Another quirk I saw after the first reboot was done and CDs 2-5 were humming merrily along: the font quality, which was so good on CD 1, went way down once my system "took over" the installation process. I understand this is because CD 1 is also a "Live" CD, but why could the LiveCD installation figure out the right anti-alias settings, and yet the system installation now know them? I was hoping the font quality would improve after I finished the installation, but I was left disappointed until I manually set KDE's anti-alias settings.
After the packages are installed, the system then checks the network to see how to get out to the Internet. It worked flawlessly, but it took a little bit, and with no status markers, I was briefly wondering if something hadn't stalled. Right after that, the system asks to check for updates, and after it did so, I was left with a large color-coded list of items that were either updated or needed updating. I couldn't tell was the color-coding meant, and only a few items were actually checked, out of a lengthy list. I went ahead and clicked Update, and just the few checked items were updated--or so I thought. More on that in a bit.
The graphics process went off without a hitch, and I definitely appreciated the monitor test screens. I especially liked the ability to be able to add my networked printer right there in the installation; I don't think I have ever had the ability to do this so early.
Once all was said and done, I was happily running openSUSE on my machine. I was surprised to see that those packages I thought were updated earlier during installation were apparently not, since the Software Update tool popped up and urged me to get them up to speed.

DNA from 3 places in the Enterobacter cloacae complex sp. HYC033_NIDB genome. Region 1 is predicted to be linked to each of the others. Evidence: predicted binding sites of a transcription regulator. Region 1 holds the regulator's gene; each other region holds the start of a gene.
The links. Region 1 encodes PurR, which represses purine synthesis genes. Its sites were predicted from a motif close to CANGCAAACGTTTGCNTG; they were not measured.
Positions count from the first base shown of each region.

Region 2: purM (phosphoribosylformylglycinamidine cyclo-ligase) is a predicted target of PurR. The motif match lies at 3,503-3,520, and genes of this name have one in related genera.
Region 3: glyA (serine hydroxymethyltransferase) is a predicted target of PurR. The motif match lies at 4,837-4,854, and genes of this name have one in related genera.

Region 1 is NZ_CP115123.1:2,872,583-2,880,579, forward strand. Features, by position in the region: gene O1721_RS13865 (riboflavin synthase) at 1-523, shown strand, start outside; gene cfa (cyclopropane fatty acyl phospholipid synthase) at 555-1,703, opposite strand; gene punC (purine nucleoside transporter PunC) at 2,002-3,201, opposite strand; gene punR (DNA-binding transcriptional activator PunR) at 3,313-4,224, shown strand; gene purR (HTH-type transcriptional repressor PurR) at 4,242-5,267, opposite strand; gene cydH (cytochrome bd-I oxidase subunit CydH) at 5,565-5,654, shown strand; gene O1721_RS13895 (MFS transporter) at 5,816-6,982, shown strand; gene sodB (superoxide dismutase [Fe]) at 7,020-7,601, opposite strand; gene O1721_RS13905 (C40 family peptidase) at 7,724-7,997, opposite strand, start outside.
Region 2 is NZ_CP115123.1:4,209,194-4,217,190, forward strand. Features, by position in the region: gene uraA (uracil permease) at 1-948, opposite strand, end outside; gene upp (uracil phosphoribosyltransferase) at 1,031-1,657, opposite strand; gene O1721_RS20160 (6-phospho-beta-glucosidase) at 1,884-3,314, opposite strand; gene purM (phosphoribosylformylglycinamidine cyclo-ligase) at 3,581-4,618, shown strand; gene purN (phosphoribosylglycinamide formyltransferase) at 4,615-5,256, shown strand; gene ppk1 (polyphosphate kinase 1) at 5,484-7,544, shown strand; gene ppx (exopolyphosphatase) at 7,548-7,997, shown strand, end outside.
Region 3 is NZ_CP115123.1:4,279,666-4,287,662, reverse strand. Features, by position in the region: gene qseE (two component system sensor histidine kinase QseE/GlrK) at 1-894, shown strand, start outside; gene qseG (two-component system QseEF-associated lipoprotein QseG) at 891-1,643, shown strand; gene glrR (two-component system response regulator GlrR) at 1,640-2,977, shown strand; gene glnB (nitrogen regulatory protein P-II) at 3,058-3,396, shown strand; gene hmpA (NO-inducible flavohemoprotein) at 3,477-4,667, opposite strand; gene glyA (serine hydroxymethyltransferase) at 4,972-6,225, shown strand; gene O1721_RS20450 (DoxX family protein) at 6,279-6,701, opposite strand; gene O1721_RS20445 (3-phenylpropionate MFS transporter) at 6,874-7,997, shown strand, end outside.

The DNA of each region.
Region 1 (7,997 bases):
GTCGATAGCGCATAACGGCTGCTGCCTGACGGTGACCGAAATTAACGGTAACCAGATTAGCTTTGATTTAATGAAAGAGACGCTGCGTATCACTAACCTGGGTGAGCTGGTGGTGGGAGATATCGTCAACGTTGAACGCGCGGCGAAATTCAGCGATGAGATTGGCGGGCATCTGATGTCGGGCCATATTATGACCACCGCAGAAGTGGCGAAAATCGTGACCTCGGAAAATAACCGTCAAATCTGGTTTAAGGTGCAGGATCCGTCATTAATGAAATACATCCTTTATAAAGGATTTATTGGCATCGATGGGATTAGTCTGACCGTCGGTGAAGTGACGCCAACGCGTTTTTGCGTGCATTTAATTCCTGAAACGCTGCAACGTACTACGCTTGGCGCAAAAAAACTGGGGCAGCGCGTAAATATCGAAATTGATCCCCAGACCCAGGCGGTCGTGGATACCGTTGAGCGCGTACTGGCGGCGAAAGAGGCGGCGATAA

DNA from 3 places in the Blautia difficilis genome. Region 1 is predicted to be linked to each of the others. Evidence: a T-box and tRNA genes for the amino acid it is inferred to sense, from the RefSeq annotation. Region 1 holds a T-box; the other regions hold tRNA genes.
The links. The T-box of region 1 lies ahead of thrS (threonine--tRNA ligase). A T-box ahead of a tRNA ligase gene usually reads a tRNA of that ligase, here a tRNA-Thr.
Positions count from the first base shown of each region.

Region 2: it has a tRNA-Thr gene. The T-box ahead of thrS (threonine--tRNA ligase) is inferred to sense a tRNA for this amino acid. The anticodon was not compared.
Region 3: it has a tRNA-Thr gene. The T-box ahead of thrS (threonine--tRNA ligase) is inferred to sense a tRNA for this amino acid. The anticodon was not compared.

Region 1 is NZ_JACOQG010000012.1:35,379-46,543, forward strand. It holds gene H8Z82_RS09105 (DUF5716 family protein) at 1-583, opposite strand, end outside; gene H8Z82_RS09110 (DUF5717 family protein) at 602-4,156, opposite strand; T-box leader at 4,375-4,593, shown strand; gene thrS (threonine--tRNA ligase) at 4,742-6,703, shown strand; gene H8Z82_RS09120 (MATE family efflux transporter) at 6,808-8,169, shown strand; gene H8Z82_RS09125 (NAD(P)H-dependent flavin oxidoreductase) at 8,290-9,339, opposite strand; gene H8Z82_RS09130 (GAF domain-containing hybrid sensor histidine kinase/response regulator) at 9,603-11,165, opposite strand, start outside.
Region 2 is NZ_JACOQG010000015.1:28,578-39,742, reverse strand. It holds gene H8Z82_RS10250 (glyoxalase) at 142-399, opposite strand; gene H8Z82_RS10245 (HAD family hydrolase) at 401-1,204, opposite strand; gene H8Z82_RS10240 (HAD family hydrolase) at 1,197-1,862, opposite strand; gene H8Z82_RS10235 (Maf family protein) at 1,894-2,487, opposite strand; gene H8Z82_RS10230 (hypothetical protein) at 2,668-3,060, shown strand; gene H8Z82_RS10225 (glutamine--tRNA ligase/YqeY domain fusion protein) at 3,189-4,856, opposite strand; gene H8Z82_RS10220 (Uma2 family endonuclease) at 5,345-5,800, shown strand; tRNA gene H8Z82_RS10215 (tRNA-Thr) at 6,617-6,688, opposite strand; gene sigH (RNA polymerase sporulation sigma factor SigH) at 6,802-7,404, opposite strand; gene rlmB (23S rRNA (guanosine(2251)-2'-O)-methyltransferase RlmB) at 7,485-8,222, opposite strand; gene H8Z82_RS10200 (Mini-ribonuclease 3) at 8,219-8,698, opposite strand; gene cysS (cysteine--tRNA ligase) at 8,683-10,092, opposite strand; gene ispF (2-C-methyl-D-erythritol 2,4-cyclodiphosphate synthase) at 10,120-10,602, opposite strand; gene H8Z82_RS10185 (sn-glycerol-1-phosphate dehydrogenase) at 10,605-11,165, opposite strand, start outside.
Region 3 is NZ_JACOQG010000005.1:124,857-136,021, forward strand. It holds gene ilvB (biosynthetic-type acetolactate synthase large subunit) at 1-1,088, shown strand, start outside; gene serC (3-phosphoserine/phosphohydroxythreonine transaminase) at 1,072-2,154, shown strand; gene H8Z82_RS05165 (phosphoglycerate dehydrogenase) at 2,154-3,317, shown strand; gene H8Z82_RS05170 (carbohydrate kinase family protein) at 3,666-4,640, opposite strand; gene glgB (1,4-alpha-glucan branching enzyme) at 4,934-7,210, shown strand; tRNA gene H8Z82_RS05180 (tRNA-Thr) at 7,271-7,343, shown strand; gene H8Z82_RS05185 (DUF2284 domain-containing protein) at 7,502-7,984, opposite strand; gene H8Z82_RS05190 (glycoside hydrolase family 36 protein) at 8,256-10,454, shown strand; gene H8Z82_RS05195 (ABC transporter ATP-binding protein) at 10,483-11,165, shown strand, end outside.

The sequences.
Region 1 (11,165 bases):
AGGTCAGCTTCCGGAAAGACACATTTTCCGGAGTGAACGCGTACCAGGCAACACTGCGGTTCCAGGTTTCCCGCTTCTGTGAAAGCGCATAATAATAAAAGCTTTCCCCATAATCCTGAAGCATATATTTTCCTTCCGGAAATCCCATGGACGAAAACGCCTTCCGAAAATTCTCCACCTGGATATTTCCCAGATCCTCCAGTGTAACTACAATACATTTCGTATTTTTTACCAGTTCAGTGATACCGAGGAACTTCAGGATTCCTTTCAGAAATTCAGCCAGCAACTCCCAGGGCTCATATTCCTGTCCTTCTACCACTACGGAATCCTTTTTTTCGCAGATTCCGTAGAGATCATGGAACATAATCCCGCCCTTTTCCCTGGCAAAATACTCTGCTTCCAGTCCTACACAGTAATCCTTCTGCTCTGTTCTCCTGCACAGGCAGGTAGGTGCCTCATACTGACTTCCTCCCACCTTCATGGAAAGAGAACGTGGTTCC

It was about this time that I noticed that Thunderbird was nowhere to be found, nor was Gnumeric, my preferred spreadsheet app. Well, now was the time to check out the Install Software app I'd seen in the System/Configuration menu. I have two huge beefs with this utility. First, it only lets you find, select, and install one application at a time. Secondly, and more importantly, openSUSE appears to organizes packages into "Catalogs," which are either online or roughly correspond to the installation media discs. But here's the thing: I searched for "gnumeric," found the app on the installation media--but was not told which of the five discs to use. The disc label was cut off on the screen, leaving me pretty much stymied. This is not a problem with the packages that are online: you just click on them and down they come.
After this, I discovered that a better tool was to use the Software Management module in the YaST2 Control Center. Everything was clear, and packages were installed without a hitch. Of all of the little glitches I found, this one bothers me the most, since anyone who thinks the "Install Software" application is going to work for them is going to be very unpleasantly surprised.
Here I am, though, with a system that's finally all nicely configured. I have to say--installation bumps aside--I am pleased with how things are going so far. The KDE interface is humming along and the speed of my apps seems slightly faster. Best of all, my filesystem hierarchy makes sense (no more of that "My Computer" "My Music" nomenclature that Freespire had). openSUSE is very stable and responsive, and I think I have made the right choice, for now.